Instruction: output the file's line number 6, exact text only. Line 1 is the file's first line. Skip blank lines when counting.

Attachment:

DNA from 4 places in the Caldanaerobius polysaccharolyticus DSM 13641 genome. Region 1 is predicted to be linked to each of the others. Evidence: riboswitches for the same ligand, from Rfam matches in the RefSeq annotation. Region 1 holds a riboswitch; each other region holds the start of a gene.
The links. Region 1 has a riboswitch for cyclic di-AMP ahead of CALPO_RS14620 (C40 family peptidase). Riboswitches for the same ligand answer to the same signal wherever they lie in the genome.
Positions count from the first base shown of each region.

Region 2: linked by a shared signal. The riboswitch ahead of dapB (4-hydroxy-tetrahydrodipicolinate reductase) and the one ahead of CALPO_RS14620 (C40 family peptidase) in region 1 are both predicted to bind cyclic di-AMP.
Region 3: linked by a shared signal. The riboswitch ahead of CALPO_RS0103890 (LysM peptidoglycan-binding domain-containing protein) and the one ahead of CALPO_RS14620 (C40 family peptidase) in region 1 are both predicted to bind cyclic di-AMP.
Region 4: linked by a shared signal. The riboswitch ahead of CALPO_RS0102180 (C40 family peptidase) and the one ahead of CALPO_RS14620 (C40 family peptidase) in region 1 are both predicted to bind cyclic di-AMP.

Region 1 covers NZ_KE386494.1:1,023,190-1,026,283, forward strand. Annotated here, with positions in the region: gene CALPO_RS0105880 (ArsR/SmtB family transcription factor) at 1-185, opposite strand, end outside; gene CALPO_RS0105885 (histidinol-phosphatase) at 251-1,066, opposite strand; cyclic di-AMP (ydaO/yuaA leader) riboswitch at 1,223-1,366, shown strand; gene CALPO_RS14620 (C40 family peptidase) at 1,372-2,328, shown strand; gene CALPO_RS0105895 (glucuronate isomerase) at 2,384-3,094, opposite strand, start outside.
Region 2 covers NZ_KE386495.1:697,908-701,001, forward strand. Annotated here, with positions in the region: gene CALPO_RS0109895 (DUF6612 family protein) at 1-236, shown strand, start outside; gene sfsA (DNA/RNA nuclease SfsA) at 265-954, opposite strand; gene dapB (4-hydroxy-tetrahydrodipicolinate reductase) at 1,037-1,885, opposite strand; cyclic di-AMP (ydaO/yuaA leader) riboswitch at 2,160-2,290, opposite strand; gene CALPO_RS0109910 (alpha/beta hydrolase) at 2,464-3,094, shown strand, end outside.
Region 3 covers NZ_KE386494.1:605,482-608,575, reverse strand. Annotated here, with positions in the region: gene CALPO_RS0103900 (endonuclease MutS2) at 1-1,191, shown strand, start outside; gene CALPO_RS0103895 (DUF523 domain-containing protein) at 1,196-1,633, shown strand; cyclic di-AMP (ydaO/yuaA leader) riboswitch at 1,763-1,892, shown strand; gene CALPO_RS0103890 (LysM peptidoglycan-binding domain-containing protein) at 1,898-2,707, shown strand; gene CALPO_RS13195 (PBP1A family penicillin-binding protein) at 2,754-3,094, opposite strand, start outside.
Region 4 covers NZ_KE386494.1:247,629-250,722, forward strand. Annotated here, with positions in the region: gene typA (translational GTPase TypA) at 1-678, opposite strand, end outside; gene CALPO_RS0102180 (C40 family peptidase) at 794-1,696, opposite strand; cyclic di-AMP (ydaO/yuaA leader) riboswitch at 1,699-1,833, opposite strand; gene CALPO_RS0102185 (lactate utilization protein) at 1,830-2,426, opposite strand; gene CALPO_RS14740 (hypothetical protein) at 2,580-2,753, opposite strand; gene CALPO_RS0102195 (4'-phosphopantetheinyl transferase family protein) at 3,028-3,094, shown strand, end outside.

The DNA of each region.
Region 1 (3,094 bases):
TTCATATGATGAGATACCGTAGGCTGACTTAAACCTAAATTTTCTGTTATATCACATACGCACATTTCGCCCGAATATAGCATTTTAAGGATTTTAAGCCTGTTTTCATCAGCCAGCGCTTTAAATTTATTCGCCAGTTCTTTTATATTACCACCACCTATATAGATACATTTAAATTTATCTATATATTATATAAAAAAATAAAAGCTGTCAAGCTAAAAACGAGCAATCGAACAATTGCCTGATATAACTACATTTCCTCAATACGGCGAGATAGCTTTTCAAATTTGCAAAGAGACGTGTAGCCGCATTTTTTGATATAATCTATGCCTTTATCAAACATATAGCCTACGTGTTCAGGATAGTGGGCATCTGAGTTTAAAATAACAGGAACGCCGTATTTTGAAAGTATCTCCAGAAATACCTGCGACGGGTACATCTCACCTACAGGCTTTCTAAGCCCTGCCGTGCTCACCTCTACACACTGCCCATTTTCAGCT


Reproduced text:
Region 4: linked by a shared signal. The riboswitch ahead of CALPO_RS0102180 (C40 family peptidase) and the one ahead of CALPO_RS14620 (C40 family peptidase) in region 1 are both predicted to bind cyclic di-AMP.